14 July 2008

Recall training-a primer.

Today we took the dogs hiking in the forest. You're not supposed to have dogs in the forest, but you know me and my lawbreaking ways when I want to walk my dogs. It's the forest that you get to by parking your car at the No Dogs Allowed University, then hiking through the No Dogs Allowed cattle pastures, then down a hill to the river, then up a hill to where the trails get more narrow and the terrain darker and more redwoody and far from everyone else. Where still No Dogs Allowed but no one around in there to really care.

We used to take Timmy there a lot. Gary remembers hiking in there with him in the pouring rain once, but I don't. You cross the river over a narrow log way high up over the water, although in the summer it's a trickle of a creek and we just hopped on rocks through it so the dogs could drink and splash around some.

So you remember I had some dog chasing deer problems up in Boonenville. Ending in Ruby getting kicked by the deer after it had enough of being ambushed by dogs the size of loaves of bread made of gentle forest gnomes. Bad dogs. Never had livestock or deer chasing dogs before. Skimboarders, yes. Deer? Sure they might go off on a short dash for a second, then good dogs always come back when they're called. I have trained dogs. I think. Right? They know how to get up on that table and lay still for 5 seconds, that counts for something doesn't it?

So while hiking, we saw this. Or heard it first. A scenic deer family quietly munching lichen or twigs or whatever it is deer eat in the dark forest.

And when the deer heard us, off they went. Up a vertical, steep slope that looks like it went on forever. Because we are deep in the forest here. If there were hobbits or enchanted woodcutter cottages or witches covens, this is the part of the forest they would be in.

And two bad dogs went off in pursuit. Straight up the forest cliff wall, like bolts of tiny lightning.

One dog was a good dog. Ruby seems to recall the deer kick incident as being somewhat of a negative experience and decided to not go off on the hunt.

The two bad dogs, seem to recall the last deer incident as the funnest thing in the world. More fun than joining the whole Love Boat gang on the Love Boat reunion tour with Isaac's bar open the whole time and free tattoos by acclaimed tattooers all night. More fun than any activity planned by Cruise Director Julie, even on Dog Agility Casino Nite. And in a flash, just like that, they were gone. Tiny little dots of black running up the redwood cliff and away.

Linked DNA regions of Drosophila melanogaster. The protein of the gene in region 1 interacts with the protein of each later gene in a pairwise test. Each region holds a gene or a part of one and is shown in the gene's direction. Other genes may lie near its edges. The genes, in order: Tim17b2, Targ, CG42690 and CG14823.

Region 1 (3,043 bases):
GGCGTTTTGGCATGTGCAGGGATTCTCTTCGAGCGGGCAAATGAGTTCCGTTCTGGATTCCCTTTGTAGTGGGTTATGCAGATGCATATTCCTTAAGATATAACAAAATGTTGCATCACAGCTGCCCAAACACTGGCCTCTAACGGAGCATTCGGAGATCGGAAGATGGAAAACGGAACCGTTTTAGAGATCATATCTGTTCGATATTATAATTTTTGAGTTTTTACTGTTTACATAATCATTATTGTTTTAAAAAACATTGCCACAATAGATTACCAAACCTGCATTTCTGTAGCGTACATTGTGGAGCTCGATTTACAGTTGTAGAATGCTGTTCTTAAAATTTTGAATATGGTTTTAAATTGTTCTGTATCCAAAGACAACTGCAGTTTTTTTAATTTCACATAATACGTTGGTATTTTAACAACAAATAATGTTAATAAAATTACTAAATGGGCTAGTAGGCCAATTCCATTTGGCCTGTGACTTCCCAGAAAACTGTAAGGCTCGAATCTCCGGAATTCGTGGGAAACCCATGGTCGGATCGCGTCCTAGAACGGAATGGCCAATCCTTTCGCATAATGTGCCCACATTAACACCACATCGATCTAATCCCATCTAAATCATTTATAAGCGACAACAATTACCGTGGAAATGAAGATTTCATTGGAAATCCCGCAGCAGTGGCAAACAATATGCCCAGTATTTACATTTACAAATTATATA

I was not happy. I sat there and waited a long time, whistling so they would find the sound and head back. And they did. Maybe not even gone that long. Come flying down this cliff through logs and trees and brush and stickers, straight down the mountainside they did run. Roped 'em up and marched 'em out of the dark forest. When got back up to the meadow, let them loose again to get some more running done. Good dogs for a while, then heard another deer. Rinse, repeat, rinse, repeat. Same exact scenario, two bad dogs I believe chased them all the way back down to the river before running back up to us.

So I now have 2 confirmed deer chasing dogs. I believe I read things on the internet and in dog books about how good dogs, meaning trained dogs, always come when called. Even when there are deer or skunks or lions or elephants or goblins, pick your poison. I think my dogs used to do this. And now they don't. We don't visit the forest too often, so it's not like they chase goats and I have pet goats and I can implement a carefully planned, step by step training program about goat chasing. Shock collars likely take care of this but I couldn't bear the thought. So maybe I don't have forest hiking dogs anymore. So much for good dog training skills.


Anonymous said...

I have always had deer chasing dogs, even before I did agility and Obedience and therapy and all that. As far as I know they've never caught one (they haven't returned with a leg or anything) so I just consider it time to myself. I read or paint, sometimes nap while they're gone. They always return and then we go on until the next chase begins.

team small dog said...

I just sat down on a rock and whistled every so often and was like sitting in the forest waiting room.

I think I had this secret hope lots of people who are good dog trainers (I suspect you might be a really good dog trainer) would write in on the comments about how their dogs chase deer too. Yay!

But not very many of you did. Uh oh. Confirming my Having a Good Recall means even when chasing deer suspicion.

Anonymous said...

Our problem is cats with the Jack Russells,here in town where we live. Nothing like the spectacle of screaming white dogs running through your neighbor's yard after their cat with evil white dogs kids chasing after them telling them to stop. Or even worse at agility class at your instructors house where you TRAIN your dogs to have them go crazy after her cat and almost catch it! We also have the Border Collie cheering team egging the evil white dogs on. So, no you aren't alone in the chasing/call off thing. Our rule is evil whiteness on leash and if you are walking and happen to see a kitty, you use secrete code to each other to try to get them past without them seeing the cat.

minnow said...

Oh, I'm not a good trainer but I do have good deer-chasing dogs. I have even lost deer-chasing dogs overnight. In February. Deer come by every day, so I have special dog paddocks and now 6 acres w/ invisible fence. Dogs can be shot running deer in Vermont.

I am working on the recall where you jackpot them on a special recall word that you only use in extreme situations. Since furry stuff motivates them I have this gigantic stuffed skunk that only comes out when I yell that word and they come flying to go nuts on it. I am probably just conditioning them to go after skunks.